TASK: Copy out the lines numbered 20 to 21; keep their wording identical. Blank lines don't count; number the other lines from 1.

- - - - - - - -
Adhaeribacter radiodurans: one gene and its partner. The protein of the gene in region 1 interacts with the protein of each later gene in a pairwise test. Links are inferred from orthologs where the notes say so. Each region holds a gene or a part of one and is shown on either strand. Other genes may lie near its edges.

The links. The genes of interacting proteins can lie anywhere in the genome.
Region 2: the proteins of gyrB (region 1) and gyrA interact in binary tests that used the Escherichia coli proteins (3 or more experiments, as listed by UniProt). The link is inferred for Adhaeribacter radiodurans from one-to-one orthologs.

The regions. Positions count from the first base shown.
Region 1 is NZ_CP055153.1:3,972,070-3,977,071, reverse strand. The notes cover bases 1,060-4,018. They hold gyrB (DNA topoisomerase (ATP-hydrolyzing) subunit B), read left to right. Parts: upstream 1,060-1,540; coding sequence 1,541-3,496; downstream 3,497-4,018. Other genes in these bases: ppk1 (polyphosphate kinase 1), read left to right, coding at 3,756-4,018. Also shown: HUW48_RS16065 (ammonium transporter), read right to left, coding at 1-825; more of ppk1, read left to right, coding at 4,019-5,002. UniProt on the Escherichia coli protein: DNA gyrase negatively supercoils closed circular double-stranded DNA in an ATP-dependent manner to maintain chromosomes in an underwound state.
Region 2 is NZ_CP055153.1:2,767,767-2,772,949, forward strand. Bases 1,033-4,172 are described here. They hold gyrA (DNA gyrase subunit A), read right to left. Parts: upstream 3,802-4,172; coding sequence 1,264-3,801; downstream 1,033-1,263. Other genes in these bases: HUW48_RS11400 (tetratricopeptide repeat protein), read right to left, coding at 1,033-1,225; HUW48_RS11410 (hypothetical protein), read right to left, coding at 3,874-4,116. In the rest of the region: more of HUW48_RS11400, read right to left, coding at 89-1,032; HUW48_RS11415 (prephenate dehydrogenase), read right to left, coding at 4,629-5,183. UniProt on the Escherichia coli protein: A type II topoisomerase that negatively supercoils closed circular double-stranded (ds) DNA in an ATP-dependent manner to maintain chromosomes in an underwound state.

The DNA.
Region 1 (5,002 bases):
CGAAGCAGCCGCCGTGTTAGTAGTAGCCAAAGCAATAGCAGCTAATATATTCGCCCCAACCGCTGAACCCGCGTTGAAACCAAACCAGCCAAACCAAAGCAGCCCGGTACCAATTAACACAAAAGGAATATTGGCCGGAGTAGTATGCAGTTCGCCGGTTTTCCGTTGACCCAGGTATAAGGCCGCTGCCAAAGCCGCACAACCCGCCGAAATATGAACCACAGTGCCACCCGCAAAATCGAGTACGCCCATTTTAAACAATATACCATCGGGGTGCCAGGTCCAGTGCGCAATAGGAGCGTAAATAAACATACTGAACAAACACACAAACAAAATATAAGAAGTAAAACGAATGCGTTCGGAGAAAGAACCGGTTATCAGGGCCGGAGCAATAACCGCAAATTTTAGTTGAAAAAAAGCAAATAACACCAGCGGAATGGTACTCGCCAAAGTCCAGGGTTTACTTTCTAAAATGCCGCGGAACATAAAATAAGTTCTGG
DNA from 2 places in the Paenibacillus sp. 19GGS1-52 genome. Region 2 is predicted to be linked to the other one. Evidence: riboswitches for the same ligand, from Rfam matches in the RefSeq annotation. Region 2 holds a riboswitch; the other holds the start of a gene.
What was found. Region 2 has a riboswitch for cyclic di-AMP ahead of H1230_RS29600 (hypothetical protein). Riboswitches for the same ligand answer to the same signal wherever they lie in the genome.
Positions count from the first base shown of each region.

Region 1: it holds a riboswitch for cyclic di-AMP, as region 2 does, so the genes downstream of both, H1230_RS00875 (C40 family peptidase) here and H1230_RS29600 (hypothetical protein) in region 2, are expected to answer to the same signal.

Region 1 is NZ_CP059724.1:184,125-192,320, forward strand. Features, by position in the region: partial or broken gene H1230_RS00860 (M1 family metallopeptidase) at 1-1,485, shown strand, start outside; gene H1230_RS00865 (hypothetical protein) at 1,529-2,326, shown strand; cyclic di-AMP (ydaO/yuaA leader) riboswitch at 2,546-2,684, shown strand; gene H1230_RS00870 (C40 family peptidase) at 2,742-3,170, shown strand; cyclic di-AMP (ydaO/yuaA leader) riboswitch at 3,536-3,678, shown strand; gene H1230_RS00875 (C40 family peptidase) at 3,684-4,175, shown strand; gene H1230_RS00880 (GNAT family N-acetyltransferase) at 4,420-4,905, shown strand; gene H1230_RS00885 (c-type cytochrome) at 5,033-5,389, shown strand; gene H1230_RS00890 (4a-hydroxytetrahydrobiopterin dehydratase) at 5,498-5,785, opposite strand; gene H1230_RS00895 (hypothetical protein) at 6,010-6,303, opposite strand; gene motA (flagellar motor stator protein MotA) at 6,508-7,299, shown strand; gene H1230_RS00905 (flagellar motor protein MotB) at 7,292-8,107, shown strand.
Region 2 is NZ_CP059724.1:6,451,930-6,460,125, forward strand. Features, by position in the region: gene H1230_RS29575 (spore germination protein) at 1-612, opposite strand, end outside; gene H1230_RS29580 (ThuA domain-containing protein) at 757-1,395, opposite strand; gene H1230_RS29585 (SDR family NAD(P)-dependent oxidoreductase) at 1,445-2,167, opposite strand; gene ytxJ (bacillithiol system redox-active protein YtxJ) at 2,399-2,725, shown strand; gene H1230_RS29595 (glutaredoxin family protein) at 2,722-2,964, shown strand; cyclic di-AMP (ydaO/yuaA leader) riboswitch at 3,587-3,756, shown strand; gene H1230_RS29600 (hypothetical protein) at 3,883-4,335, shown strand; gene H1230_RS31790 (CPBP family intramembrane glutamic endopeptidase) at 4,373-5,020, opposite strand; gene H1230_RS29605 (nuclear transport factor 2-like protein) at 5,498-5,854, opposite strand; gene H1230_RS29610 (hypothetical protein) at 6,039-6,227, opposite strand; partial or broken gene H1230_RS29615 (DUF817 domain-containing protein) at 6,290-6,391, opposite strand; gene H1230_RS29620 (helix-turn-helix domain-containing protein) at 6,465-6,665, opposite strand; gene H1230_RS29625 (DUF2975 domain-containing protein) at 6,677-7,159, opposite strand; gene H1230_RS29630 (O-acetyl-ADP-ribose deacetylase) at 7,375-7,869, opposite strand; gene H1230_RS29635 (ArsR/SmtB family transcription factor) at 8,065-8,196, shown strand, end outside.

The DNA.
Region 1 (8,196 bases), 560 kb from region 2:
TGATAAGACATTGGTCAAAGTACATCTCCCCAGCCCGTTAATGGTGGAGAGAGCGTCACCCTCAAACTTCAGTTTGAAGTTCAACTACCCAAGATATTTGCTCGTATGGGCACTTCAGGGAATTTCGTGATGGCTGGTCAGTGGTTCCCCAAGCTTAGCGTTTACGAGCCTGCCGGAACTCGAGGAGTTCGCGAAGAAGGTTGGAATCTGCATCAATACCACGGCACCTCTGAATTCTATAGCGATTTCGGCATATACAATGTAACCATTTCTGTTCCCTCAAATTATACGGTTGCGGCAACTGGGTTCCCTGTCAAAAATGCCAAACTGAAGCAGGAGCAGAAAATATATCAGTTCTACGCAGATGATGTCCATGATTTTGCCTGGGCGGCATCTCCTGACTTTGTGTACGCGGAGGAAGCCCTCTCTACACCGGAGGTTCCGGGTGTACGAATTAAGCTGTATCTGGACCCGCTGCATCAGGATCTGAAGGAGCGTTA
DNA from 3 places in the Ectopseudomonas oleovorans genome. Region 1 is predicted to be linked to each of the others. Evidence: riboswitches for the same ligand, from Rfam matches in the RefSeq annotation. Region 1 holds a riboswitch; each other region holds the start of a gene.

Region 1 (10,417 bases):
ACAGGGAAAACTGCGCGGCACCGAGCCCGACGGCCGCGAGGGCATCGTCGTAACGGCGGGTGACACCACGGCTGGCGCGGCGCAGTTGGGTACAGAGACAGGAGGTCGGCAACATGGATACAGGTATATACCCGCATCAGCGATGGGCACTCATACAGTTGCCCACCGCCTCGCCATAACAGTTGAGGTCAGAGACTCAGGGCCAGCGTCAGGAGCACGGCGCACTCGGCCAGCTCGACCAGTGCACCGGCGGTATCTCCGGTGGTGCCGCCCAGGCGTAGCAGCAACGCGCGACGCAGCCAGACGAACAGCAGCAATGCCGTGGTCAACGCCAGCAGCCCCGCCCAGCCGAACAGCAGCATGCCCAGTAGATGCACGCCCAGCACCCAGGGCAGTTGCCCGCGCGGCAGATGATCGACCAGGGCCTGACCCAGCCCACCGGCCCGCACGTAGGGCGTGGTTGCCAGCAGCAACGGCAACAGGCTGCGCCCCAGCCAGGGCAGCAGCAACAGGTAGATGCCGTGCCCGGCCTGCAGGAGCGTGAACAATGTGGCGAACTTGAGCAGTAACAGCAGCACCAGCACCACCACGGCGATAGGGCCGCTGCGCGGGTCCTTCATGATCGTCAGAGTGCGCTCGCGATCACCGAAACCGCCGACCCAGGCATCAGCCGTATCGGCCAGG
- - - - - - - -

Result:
Region 1 (10,417 bases):
ACAGGGAAAACTGCGCGGCACCGAGCCCGACGGCCGCGAGGGCATCGTCGTAACGGCGGGTGACACCACGGCTGGCGCGGCGCAGTTGGGTACAGAGACAGGAGGTCGGCAACATGGATACAGGTATATACCCGCATCAGCGATGGGCACTCATACAGTTGCCCACCGCCTCGCCATAACAGTTGAGGTCAGAGACTCAGGGCCAGCGTCAGGAGCACGGCGCACTCGGCCAGCTCGACCAGTGCACCGGCGGTATCTCCGGTGGTGCCGCCCAGGCGTAGCAGCAACGCGCGACGCAGCCAGACGAACAGCAGCAATGCCGTGGTCAACGCCAGCAGCCCCGCCCAGCCGAACAGCAGCATGCCCAGTAGATGCACGCCCAGCACCCAGGGCAGTTGCCCGCGCGGCAGATGATCGACCAGGGCCTGACCCAGCCCACCGGCCCGCACGTAGGGCGTGGTTGCCAGCAGCAACGGCAACAGGCTGCGCCCCAGCCAGGGCAGCAGCAACAGGTAGATGCCGTGCCCGGCCTGCAGGAGCGTGAACAATGTGGCGAACTTGAGCAGTAACAGCAGCACCAGCACCACCACGGCGATAGGGCCGCTGCGCGGGTCCTTCATGATCGTCAGAGTGCGCTCGCGATCACCGAAACCGCCGACCCAGGCATCAGCCGTATCGGCCAGG